The days when Sunderland had 268 sweet shops, 85 fish and chip shops and 115 off licences
Sunderland was a thriving place to live just before the war – especially if you had a sweet tooth.
Did you know that there were 268 confectioners on Wearside in 1939 and 146 pubs.
Today, with the help of Sunderland Antiquarian Society, we look at Wearside in numbers as it got ready for war.
At the start of that year, Sunderland had 146 public houses, 115 off licenses and 40 tobacconists so there was plenty of scope to spend any available income on drink and tobacco.
There were 25 pawnbrokers, 330 grocers, 168 butchers, 22 pork butchers, 114 fruiterers and 85 fish and chip shops open to ensure that Wearsiders didn’t starve – provided they had the money, of course.
Anyone with a sweet tooth was well catered for with 268 confectioners in the town and a selection of 23 ironmongery and hardware shops would supply anything from a poss stick to fly paper.
Coal or coke for the fire could be bought by the bucket from countless corner shops, or provided by the hundredweight by 15 coal merchants. There were also 14 chimney sweeps to remove the soot that accumulated from the fires.
There were 23 professors in the town who were willing to teach anyone the art of music or dancing and over a hundred shoe shops and cobblers to repair the shoes when dancing lessons were over. To ensure there wasn’t a hair out of place there were over 100 barbers and hairdressers with scissors at the ready.
Horses weren’t forgotten in Sunderland as there were 3 saddlers and harness makers. There were also average adjusters, artificial stone makers, carpet beaters, chronometer makers, cork merchants, ice merchants, Italian warehousemen, lifebelt makers and hat makers to tend to your needs.
For pills, medicines or potions you could visit any of the 40 chemists in the district as well as 6 herbalists ready to advise you.
Any of a dozen local boarding houses would supply bed and breakfast for a few shillings and if you didn’t mind sharing a room with others, there were five registered lodging houses charging just a few pennies a night for bed only.
But war was on the way. Late in January 1939, a booklet was issued by the Government listing the various part or full time occupations which would be classified as reserve in the event of a war. This was interpreted as another step towards conflict with Germany as gas masks had already been issued five months before and the ARP had been mobilized.
Two months later, large gas helmets for toddlers were issued. The baby was to be placed inside of the contraption and air pumped in by an attached hand pump.
In July, Wearsiders were again overtaken by the clouds of war when a plan was drafted to evacuate thousands of local children to places of safety in the country where enemy bombing was unlikely to take place.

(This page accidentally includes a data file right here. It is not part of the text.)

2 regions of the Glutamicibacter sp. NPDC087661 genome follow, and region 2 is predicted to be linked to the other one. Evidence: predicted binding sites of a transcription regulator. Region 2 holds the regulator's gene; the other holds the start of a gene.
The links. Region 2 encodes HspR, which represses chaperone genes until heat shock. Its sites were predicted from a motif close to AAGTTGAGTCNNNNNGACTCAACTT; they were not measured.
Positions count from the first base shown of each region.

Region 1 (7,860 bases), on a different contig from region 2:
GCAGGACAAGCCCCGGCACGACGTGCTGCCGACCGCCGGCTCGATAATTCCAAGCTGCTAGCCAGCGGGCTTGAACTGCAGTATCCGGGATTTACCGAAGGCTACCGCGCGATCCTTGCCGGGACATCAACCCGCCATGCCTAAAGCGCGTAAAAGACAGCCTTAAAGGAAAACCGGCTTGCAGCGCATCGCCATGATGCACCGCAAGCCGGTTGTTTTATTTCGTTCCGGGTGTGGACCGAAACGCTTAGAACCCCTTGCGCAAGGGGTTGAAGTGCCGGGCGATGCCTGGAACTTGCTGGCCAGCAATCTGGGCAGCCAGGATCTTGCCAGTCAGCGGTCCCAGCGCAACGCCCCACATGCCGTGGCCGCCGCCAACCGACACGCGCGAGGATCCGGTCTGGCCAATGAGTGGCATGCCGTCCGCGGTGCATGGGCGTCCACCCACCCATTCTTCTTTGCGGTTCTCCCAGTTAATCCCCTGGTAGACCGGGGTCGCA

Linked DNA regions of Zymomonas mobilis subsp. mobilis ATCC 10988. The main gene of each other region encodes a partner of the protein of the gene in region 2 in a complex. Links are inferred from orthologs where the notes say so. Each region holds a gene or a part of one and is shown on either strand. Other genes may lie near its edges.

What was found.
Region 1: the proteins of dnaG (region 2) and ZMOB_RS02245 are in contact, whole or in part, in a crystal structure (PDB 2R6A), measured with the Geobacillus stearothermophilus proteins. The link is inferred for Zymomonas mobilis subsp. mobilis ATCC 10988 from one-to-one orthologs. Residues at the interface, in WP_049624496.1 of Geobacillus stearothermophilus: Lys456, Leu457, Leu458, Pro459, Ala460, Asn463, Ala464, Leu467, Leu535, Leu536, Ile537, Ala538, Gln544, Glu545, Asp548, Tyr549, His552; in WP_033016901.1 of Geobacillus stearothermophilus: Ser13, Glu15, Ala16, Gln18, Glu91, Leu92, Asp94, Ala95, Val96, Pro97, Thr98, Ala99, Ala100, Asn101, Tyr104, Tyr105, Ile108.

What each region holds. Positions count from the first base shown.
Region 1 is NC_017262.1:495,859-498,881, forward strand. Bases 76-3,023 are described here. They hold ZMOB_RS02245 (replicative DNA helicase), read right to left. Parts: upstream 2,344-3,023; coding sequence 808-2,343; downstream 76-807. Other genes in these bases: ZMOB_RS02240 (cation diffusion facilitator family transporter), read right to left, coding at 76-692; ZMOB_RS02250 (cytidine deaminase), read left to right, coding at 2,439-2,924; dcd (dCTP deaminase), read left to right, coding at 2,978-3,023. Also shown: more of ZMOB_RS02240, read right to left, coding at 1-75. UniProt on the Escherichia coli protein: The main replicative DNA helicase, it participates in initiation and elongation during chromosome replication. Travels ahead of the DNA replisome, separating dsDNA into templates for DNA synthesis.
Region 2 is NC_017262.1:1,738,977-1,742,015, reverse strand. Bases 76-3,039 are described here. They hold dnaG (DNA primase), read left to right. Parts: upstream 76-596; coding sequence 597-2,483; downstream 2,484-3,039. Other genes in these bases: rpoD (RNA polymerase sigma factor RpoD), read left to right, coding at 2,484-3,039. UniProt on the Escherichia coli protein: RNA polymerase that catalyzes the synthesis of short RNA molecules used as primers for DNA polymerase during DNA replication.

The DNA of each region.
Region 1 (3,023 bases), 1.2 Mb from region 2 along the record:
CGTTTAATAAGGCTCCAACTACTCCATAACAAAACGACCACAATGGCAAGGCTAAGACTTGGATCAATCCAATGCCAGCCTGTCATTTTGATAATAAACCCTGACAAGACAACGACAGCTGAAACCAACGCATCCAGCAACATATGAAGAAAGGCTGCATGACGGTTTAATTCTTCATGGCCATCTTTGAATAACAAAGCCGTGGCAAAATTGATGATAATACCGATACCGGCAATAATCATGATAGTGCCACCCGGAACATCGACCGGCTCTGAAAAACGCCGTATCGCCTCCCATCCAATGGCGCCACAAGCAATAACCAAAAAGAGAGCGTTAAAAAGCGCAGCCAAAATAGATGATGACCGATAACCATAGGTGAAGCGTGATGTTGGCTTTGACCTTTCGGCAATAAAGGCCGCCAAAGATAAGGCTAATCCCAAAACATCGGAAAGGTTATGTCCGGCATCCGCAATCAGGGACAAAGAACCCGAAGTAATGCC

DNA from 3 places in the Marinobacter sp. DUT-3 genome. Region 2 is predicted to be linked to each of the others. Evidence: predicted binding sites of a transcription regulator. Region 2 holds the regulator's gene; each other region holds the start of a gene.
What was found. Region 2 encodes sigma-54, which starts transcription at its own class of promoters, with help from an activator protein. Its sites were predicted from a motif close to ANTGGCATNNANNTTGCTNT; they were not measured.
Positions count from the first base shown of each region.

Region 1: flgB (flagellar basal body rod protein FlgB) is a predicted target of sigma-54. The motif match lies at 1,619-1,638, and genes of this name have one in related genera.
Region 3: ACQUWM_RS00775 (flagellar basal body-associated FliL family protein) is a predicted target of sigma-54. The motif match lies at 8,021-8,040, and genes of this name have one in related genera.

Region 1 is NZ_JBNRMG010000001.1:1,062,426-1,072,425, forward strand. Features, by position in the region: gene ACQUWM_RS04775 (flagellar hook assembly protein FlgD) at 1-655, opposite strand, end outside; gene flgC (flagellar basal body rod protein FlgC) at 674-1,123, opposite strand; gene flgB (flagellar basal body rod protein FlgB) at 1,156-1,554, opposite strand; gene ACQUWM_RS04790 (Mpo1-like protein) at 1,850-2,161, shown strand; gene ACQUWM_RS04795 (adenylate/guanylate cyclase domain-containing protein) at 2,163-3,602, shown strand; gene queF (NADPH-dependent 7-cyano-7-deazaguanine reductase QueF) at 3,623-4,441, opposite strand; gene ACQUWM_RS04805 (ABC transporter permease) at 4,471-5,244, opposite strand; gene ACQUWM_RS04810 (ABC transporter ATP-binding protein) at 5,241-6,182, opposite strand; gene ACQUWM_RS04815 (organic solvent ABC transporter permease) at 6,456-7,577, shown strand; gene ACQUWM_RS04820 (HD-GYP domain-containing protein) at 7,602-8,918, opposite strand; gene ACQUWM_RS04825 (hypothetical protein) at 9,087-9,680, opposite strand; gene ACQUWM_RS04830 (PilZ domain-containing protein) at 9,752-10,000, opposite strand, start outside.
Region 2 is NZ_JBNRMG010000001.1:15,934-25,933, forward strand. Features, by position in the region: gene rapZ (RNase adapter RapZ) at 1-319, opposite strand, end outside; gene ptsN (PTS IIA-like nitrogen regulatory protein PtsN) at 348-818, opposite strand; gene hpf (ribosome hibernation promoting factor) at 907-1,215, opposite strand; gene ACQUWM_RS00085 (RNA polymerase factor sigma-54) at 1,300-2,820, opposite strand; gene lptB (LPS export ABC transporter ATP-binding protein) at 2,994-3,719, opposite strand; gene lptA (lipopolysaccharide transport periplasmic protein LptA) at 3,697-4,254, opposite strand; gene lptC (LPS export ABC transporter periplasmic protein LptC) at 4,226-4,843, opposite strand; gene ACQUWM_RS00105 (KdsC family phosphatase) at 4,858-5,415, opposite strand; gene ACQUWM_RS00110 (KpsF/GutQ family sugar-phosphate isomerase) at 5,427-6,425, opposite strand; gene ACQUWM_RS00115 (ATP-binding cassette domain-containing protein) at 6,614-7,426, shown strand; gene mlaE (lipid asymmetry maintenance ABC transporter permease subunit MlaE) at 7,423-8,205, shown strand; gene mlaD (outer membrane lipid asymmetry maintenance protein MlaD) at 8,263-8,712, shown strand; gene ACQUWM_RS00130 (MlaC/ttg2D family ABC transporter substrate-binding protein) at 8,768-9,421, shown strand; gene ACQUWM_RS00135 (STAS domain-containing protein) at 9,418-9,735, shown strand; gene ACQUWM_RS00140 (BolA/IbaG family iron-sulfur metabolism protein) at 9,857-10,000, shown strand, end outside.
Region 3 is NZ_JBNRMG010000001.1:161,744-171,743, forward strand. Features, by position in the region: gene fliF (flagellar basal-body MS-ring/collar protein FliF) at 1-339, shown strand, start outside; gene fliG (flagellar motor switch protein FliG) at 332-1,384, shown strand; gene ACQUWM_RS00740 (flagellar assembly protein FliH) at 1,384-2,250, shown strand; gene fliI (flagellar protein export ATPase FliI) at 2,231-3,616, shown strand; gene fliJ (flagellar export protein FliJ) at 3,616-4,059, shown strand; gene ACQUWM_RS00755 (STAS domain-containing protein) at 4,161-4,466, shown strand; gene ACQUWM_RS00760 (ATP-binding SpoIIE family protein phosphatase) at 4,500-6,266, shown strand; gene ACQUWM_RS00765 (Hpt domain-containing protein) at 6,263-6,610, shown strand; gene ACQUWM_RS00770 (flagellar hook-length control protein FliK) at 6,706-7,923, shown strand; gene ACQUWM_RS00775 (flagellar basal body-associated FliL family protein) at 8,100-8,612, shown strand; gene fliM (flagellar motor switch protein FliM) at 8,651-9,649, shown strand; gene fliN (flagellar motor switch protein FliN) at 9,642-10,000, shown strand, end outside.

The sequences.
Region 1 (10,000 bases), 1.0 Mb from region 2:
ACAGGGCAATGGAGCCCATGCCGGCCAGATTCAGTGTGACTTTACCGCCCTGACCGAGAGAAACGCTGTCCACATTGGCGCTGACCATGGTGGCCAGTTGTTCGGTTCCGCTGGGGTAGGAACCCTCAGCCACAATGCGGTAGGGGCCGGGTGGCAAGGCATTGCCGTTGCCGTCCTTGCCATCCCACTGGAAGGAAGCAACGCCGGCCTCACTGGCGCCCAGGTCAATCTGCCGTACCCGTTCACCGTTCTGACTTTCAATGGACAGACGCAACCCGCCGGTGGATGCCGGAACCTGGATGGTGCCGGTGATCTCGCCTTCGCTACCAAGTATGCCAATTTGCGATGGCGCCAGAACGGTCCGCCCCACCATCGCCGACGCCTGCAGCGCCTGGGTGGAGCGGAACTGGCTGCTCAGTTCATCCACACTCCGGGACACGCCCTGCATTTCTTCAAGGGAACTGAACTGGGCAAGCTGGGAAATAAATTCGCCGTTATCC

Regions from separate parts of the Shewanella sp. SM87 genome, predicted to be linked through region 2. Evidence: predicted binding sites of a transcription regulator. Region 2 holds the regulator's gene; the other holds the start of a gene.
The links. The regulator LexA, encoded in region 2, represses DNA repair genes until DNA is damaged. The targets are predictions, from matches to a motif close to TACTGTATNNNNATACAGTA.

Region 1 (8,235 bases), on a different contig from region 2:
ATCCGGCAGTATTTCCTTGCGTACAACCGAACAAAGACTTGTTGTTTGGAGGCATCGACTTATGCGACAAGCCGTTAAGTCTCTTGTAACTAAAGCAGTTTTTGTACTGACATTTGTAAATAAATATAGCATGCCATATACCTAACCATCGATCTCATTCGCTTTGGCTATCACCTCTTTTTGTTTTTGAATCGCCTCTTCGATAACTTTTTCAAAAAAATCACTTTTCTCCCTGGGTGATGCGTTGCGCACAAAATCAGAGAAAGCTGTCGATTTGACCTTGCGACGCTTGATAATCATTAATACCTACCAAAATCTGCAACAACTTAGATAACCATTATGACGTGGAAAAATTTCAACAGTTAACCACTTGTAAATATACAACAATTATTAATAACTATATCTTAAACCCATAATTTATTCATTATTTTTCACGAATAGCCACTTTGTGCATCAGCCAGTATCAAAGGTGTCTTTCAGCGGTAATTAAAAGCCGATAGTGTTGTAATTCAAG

A trial blackout was held on 9th August and everyone began in earnest to prepare for the war that seemed to be looming every nearer. Sales of black paint boomed and black cloth was sold in enormous quantities. Sticky brown paper was also at a premium and eventually most domestic and shop windows were criss-crossed with brown strips of paper as a precaution against flying glass in the event of a bomb blast.
Train and bus windows were painted with dark paint ready for the dreaded total blackouts. The ARP headquarters in Thornholme Road were manned day and night and the Sunderland Emergency Committee directed the immediate employment of a thousand men to commence the digging of trench shelters in the local parks.
On 31st August all able-bodied men of 20 and 21 years of age were conscripted into the armed forces and the men of Sunderland and district were not slow in answering the call. Events occurred quickly after this and on the following day Germany invaded Poland; a national blackout was ordered from midnight and at that time the Town Hall clock in Fawcett Street chimed for the last time in many years.
The Sunderland Echo published a list of shelters which were available in the event of an air raid including one at Roker Park football ground which was capable of accommodating 1000 people.
Monday, September 11 was a sad day for local families when 8000 children left Wearside in twenty special trains for evacuation to safe rural areas on County Durham and Yorkshire.
16,000 pupils had been provided for, but only half of these were present when the trains pulled out of local stations, watched by tearful parents and relatives.
At midnight on September 22, petrol rationing commenced and residents owning cars or motor cycles hurried off to petrol stations to fill their petrol tanks for the last time for a long, long while.
Rationing was governed by the horsepower of the vehicle.
Owners of small cars were limited to coupons entitling them to four gallons per month and if a car was twenty horsepower or more then 10 gallons a month were allocated.
When December came, two Christmas excursions left Sunderland to visit evacuees in the North and East Ridings of Yorkshire. Five hundred parents and relatives took the opportunity to see at first-hand how the children were bearing up to the enforced separation. The most popular song ‘There’ll Always be an England’ almost became a National Anthem.
The year 1939 had come to an end and Wearsiders were apprehensive but ready for whatever was to come their way in the new decade.
Our thanks go once again to Sunderland Antiquarian Society.
To find out more about the history of Sunderland, visit the Antiquarian Society’s Facebook page or its website at http://www.sunderland-antiquarians.org